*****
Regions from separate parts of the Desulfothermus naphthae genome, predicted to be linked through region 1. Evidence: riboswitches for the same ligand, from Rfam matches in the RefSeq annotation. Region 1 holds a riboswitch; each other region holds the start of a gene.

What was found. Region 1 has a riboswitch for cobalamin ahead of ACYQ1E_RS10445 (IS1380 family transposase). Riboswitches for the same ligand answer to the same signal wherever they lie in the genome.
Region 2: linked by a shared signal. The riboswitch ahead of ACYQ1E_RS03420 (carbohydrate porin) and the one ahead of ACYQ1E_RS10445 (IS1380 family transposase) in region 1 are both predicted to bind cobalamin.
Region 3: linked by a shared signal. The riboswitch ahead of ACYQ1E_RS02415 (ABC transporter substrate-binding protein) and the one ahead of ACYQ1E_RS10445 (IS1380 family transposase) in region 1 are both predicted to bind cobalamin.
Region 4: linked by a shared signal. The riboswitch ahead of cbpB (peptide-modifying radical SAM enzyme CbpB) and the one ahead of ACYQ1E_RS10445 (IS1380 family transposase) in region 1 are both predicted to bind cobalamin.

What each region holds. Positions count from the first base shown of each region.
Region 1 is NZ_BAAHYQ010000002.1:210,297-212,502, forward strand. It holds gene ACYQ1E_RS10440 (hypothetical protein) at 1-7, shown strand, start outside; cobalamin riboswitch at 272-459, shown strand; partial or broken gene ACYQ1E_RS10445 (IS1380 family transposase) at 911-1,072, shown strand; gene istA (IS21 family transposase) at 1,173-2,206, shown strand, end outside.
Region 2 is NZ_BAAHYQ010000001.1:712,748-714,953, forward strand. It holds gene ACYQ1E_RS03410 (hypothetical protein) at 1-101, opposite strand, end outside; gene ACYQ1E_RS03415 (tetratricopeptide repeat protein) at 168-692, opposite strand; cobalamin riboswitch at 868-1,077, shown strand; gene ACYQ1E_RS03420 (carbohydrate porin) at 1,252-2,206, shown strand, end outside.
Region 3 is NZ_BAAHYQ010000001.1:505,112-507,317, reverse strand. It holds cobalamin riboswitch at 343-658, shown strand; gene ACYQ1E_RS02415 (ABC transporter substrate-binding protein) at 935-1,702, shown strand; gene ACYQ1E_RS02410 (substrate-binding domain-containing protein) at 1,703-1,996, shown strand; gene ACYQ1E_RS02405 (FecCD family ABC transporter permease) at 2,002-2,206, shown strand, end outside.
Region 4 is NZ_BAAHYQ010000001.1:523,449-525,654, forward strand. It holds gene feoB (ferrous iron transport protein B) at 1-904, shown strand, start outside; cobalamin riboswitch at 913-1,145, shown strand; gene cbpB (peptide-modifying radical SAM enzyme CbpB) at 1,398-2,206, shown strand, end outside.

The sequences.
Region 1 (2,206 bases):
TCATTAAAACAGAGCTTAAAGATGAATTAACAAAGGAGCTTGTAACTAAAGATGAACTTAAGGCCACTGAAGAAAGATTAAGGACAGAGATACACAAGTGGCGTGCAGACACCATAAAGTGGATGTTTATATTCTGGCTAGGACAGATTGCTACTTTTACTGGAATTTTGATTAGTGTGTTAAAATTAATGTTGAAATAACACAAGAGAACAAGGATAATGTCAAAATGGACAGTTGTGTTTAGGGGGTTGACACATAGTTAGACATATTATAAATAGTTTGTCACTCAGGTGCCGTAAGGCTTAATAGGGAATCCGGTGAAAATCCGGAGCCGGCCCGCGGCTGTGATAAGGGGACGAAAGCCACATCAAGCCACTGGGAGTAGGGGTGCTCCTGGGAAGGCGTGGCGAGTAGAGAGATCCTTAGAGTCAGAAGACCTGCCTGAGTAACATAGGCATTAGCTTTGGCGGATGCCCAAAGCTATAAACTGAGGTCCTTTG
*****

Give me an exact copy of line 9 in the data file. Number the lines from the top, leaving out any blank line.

Region 3 is NZ_BAAHYQ010000001.1:505,112-507,317, reverse strand. It holds cobalamin riboswitch at 343-658, shown strand; gene ACYQ1E_RS02415 (ABC transporter substrate-binding protein) at 935-1,702, shown strand; gene ACYQ1E_RS02410 (substrate-binding domain-containing protein) at 1,703-1,996, shown strand; gene ACYQ1E_RS02405 (FecCD family ABC transporter permease) at 2,002-2,206, shown strand, end outside.